OLDSMAR, Fla. — Charles Sorensen is almost at a breaking point. Finding and maintaining affordable housing has been a constant struggle, as rents rise at steep rates in Tampa Bay and across Florida.
“I work as hard as I can. I get the best job that I can that pays the most money. I live in the buildings that cost the least, and I still have $0 in savings,” he said. “If this rent goes up after my lease, I’m going to be homeless.”
Recently, a steep rent increase forced the electrician from his St. Petersburg home. He said it was hard enough to find a new, affordable place to live, and it was even harder to find the money for the security deposit to secure his new apartment home Oldsmar.
“I had to give up every dime I had in the bank to move into here,” he said.
Sen. Jim Boyd, a Republican who represents Manatee County and a portion of southern Hillsborough County, hears the same heart-breaking story from other renters too: security deposits are already expensive and the costs continue to rise as rent prices climb.
“In lots of cases…you’re paying first and last month’s rent and usually at least the amount of the rent in addition for a security deposit,” Boyd explained.
If passed, a bill he filed would allow landlords to give renters another option. They would have the choice to pay a smaller, non-refundable monthly fee instead of a larger, typically-refundable security deposit.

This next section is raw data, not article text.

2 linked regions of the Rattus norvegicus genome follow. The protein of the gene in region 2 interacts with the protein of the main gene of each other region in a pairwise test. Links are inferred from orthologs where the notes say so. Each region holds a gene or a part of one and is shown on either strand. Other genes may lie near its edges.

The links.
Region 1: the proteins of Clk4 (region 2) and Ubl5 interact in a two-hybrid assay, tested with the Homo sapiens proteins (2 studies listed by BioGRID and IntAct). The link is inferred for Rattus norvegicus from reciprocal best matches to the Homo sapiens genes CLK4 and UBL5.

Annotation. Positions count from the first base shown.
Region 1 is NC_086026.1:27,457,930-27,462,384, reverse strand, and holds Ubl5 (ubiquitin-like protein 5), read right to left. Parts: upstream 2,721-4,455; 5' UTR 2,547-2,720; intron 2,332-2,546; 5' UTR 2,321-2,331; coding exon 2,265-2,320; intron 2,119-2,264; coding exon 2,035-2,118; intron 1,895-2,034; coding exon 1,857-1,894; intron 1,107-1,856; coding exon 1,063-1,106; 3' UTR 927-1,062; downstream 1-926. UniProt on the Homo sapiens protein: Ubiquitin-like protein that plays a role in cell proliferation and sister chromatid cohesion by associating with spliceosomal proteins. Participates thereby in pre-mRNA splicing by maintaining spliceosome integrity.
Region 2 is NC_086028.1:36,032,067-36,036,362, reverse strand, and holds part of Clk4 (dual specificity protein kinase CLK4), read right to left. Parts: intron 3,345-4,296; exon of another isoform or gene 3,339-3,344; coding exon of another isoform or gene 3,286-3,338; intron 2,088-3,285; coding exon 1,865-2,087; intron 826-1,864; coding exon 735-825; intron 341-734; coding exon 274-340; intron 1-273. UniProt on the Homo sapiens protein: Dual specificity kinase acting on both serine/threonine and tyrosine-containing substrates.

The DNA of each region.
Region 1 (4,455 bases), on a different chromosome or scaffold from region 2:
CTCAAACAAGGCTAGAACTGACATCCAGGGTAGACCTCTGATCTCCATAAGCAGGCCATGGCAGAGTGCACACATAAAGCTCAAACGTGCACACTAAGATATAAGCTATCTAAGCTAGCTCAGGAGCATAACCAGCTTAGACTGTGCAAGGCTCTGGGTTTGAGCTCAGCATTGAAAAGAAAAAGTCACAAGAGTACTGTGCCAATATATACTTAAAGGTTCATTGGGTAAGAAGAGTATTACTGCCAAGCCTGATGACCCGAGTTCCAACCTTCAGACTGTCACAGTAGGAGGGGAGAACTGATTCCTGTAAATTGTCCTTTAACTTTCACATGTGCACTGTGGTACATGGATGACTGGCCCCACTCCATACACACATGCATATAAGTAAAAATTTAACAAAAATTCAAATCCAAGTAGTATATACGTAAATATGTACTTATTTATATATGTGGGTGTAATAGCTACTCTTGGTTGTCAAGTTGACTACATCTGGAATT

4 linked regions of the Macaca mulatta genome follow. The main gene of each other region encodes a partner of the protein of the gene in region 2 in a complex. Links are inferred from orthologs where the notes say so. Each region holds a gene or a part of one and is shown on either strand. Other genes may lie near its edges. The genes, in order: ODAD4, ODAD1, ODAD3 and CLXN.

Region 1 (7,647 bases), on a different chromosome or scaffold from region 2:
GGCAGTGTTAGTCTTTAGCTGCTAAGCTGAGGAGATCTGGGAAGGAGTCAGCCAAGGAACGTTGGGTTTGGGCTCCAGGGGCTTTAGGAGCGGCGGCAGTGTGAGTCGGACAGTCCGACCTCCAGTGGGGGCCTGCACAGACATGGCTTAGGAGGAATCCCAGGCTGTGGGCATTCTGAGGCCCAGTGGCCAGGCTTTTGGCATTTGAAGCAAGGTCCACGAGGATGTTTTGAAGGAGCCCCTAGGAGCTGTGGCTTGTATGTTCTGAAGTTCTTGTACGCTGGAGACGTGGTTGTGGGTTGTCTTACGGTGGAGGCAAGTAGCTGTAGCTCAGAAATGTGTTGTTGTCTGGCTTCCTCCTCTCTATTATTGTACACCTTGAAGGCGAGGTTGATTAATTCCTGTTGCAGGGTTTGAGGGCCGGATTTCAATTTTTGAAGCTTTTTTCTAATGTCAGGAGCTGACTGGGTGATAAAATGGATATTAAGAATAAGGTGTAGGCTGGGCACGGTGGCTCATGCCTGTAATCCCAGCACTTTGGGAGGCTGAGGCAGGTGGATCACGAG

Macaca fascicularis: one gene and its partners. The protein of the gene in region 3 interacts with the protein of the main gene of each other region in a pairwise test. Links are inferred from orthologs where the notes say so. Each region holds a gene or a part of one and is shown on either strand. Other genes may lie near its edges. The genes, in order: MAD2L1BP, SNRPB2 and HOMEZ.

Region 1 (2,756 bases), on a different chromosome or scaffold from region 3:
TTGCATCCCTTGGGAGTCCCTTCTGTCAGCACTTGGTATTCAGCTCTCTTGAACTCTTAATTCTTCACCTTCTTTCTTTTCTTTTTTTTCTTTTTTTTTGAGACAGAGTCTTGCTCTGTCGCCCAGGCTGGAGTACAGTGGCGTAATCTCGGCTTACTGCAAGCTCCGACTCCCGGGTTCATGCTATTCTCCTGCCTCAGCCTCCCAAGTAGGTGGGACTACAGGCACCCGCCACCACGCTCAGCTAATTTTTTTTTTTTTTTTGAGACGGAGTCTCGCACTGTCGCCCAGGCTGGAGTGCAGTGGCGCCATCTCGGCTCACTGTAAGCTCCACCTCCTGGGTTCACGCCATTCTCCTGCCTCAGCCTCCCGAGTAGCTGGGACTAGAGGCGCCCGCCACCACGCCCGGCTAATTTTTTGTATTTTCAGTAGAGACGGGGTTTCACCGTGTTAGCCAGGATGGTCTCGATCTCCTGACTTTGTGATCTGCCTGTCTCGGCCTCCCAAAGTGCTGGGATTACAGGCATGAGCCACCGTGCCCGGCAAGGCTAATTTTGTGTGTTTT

“You know, I think the average in Florida on the fee is like $25 a month, and the average security deposit is $1,500 or so,” Boyd said. “I hear people a lot say, ‘Gosh, I just can’t afford to come up with all this money at once.’”
The proposal faced some opposition from renters, activists, and other senators during a Wednesday morning committee hearing but ultimately received a favorable vote from the Senate Committee on Community Affairs.
In a January committee hearing, the bill received another favorable vote down party lines. Two Democrats, however, voiced concerns and argued the bill doesn’t include adequate protections for renters.
Sen. Tina Scott Polsky (D-Palm Beach) said she’s concerned because the monthly fees would be non-refundable. Sen. Audrey Gibson (D-Duval) compared the measure to a “poor tax.” Both did say they believe the bill is well-intentioned and hope to work out their differences with Boyd.
Sorensen, meanwhile, isn’t convinced by the effort either.
“More bills are not going to solve my problem,” he said.
Sorensen is in favor of larger, more sweeping reforms that would make housing more affordable and attack the root causes of the current housing crisis.
Boyd agrees his bill isn’t a cure-all.
“It’s not going to fix the housing crisis,” he said.
However, he believes his bill addressing security deposits, if passed, would help plenty of people get into homes they might not have otherwise by offering the optional alternative.
Additionally, the bill would allow tenants who agree to the monthly fee option to change their minds and, at any point, pay their security deposits instead.
“It’s not a Republican or a Democrat issue. It’s a Floridian issue that this is something we can do to try to help those that need a hand in getting, you know, squared away in housing that they can afford,” Boyd said.
He said about 100 properties across the state already offer such an option. If passed, his bill could help spread the practice while setting legal parameters for participating landlords and renters.